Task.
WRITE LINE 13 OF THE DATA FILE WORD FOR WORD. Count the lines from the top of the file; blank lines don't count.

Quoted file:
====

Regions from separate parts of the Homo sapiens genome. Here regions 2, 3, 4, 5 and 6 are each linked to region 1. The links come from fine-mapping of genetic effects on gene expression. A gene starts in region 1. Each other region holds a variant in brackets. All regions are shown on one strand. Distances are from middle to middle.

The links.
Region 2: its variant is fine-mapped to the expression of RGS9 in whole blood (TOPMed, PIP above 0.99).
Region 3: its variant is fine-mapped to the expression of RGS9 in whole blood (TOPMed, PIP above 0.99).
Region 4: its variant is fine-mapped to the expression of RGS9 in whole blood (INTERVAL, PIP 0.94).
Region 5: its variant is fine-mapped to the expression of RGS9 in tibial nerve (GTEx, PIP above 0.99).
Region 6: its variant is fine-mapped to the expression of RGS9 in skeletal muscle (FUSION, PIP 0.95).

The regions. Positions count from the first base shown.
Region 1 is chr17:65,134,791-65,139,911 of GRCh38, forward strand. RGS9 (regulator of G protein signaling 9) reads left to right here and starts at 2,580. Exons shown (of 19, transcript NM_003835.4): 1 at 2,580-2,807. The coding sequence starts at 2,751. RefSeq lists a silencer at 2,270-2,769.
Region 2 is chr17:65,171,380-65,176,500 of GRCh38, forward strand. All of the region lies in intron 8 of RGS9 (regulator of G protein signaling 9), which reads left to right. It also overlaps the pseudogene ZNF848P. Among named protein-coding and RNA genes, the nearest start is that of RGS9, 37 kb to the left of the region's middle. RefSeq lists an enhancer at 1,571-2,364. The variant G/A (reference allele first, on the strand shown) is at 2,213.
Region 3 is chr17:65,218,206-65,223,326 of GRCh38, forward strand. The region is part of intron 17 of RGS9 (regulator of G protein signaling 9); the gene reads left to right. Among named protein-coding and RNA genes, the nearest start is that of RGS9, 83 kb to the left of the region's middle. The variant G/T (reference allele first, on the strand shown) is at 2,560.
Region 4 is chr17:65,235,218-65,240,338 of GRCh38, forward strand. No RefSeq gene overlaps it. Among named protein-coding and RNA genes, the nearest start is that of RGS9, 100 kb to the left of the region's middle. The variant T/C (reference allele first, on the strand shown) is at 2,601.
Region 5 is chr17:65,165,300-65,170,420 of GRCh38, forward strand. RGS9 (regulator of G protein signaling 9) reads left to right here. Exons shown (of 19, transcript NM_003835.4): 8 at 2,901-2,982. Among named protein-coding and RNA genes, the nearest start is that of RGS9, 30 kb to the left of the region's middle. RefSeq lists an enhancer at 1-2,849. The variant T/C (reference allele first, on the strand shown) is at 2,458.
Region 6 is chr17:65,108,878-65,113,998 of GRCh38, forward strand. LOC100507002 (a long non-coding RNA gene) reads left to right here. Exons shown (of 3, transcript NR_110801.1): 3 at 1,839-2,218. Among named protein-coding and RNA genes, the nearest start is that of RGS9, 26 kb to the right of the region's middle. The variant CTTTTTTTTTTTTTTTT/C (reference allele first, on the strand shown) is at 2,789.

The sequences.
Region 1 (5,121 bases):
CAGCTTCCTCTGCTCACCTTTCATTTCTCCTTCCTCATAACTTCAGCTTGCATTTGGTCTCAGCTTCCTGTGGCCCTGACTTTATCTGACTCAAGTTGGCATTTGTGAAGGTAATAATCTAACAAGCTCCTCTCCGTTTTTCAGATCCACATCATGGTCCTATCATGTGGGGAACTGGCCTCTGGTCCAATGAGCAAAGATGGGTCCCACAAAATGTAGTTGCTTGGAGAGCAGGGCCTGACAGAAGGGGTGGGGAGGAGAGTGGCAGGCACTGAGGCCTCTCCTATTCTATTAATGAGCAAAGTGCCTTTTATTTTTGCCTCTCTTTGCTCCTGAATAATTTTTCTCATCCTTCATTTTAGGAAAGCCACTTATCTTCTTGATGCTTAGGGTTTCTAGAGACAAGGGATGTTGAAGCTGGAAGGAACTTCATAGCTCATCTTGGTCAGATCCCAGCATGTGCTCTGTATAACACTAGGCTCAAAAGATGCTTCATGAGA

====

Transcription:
Region 5 is chr17:65,165,300-65,170,420 of GRCh38, forward strand. RGS9 (regulator of G protein signaling 9) reads left to right here. Exons shown (of 19, transcript NM_003835.4): 8 at 2,901-2,982. Among named protein-coding and RNA genes, the nearest start is that of RGS9, 30 kb to the left of the region's middle. RefSeq lists an enhancer at 1-2,849. The variant T/C (reference allele first, on the strand shown) is at 2,458.